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Rhododendron aureum

Rhododendron aureum var. hypopitys


Of the large-leaved rhododendrons, yellow-flowered rosebay (Rhododendron aureum) has spread the furthest north, its range including eastern Siberia, the coast of the Sea of Okhotsk, Kamchatka, the Sakhalin and Kurile Islands, Japan, Manchuria, and Korea, usually at and above the tree-line. Its winter hardiness is excellent though it is considered difficult to grow for various reasons. In the Amur area and on the coasts of Russia’s Far East a forest form of the yellow-flowered rosebay is found, which the Russians sometimes consider a species in its own right, R. hypopitys. This form grows in moist spruce forests, taller and generally larger than the usual mountain form.

This forest form is, according to the literature, completely unknown to Western collections. At Mustila, however, it has been grown since the early 1980s, a Finnish-Soviet expedition having collected seed along the lower reaches of the River Amur in autumn 1976. The resulting shrubs were planted in Tuijalaakso (White Cedar Valley) in a moist depression where they have thrived, with a beautiful dense habit, reaching about half a metre high. The flowers are pale yellow, opening in early May as soon as the snow has melted. Flowering has been sparse at Mustila, probably due to lack of light and an over-extended growing season. The foliage appears early, which means it sometimes suffers damage from late spring frosts.

The same provenance has grown well and flowered as far north as Oulu and Kuusamo. It would seem that this variety is best suited to eastern and northern Finland, as it prefers a more continental, less changeable climate, with long snowy winters.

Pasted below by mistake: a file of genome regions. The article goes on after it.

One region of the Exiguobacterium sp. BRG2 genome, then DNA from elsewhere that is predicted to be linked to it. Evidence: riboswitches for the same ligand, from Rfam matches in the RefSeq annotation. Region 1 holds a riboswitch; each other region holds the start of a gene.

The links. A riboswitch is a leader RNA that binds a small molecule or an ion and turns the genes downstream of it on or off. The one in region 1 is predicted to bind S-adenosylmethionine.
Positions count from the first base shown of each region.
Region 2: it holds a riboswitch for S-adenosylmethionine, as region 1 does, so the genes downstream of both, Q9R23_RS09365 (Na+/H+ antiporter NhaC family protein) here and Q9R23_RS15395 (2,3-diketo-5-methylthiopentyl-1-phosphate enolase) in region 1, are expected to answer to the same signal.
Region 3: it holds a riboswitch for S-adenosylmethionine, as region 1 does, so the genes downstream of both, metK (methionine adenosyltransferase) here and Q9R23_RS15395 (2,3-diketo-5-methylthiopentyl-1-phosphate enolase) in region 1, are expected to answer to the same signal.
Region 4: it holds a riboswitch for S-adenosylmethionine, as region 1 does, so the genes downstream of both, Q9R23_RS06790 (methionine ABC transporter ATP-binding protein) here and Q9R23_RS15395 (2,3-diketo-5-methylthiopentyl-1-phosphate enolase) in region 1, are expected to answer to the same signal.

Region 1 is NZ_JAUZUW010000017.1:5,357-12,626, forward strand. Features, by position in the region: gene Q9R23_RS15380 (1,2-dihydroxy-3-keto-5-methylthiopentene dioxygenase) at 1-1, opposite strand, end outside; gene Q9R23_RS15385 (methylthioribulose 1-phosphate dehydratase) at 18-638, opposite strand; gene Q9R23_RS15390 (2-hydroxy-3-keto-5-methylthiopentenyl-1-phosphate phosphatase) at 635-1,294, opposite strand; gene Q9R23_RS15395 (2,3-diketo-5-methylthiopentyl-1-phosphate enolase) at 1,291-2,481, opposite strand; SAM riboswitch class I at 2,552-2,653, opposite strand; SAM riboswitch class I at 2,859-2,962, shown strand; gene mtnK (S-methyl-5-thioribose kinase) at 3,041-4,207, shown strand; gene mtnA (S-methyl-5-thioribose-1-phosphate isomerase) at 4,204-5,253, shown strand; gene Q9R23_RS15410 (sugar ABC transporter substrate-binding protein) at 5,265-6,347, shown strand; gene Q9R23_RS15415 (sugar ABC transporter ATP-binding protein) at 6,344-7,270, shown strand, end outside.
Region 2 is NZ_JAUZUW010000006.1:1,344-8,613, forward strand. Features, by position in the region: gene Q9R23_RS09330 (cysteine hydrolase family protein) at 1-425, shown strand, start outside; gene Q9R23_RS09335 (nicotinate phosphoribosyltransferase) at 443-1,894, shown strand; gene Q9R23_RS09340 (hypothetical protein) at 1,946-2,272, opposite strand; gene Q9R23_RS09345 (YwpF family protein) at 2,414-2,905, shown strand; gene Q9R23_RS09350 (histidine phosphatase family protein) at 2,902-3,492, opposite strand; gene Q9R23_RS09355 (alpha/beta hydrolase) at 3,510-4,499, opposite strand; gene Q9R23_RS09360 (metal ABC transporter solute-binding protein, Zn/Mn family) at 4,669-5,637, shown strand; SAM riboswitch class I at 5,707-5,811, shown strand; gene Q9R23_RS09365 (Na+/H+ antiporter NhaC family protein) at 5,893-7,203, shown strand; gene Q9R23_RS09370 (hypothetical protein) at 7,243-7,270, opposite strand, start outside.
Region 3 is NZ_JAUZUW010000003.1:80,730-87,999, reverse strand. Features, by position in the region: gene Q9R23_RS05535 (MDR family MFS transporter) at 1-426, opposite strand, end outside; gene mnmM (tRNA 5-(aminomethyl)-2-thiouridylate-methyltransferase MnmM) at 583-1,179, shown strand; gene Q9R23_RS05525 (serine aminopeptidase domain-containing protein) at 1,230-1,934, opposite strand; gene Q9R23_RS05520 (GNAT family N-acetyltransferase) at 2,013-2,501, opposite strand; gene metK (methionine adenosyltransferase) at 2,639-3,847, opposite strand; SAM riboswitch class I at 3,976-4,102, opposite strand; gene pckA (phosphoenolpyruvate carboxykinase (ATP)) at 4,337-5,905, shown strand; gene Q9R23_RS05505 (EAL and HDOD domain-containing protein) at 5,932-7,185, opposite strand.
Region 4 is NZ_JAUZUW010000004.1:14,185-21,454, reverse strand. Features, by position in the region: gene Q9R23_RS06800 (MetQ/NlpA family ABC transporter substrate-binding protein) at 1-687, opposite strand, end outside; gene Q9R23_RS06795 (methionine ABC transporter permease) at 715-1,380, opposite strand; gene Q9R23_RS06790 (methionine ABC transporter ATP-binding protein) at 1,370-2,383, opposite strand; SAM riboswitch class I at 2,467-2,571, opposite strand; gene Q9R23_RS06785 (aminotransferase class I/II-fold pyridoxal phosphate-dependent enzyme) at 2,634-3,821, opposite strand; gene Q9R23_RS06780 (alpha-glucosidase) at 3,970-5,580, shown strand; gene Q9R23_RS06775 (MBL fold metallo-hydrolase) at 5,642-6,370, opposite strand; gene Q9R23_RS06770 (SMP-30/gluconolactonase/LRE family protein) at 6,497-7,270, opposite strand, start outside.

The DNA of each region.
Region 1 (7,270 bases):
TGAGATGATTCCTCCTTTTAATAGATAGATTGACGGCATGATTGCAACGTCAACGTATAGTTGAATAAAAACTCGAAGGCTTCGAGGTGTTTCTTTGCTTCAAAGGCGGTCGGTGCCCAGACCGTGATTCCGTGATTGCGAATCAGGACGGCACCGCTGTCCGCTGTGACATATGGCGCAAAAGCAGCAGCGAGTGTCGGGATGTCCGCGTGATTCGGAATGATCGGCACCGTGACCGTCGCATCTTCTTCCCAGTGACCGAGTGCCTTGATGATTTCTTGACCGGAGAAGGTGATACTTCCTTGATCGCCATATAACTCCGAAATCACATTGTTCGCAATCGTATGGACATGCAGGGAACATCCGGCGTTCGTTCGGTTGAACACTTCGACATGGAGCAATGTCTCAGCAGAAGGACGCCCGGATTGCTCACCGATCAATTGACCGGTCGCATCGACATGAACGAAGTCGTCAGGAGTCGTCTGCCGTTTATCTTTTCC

Rhododendron aureum var. aureum


This low-growing evergreen rhododendron is from areas of eastern Asia where climatic and light conditions are similar to those in Finland. It often grows in the scrub above the tree line on windswept mountainsides, in company with only the dwarf Siberian pine Pinus pumila, which is also hardy throughout Finland.

This variety of the yellow-flowered rhododendron is rarely grown as it doesn’t enjoy the mild climates of central and western Europe, where rhododendrons are so popular. Even in Finland it is rare, although given good sites and suitable provenances it should grow successfully almost throughout the whole country. Provenances from northern Japan are probably the most common in Europe, but at Mustila the most successful specimens are from Kamchatka.

The pale yellow flowers, which in its native habitat appear in July, tend to open at Mustila in spring as soon as the weather gets a little warmer. Adapted as it is to a short summer, its attempts to flower in Finland’s semi-maritime climate often fail, but it is highly attractive when successful, and a welcome harbinger of spring.


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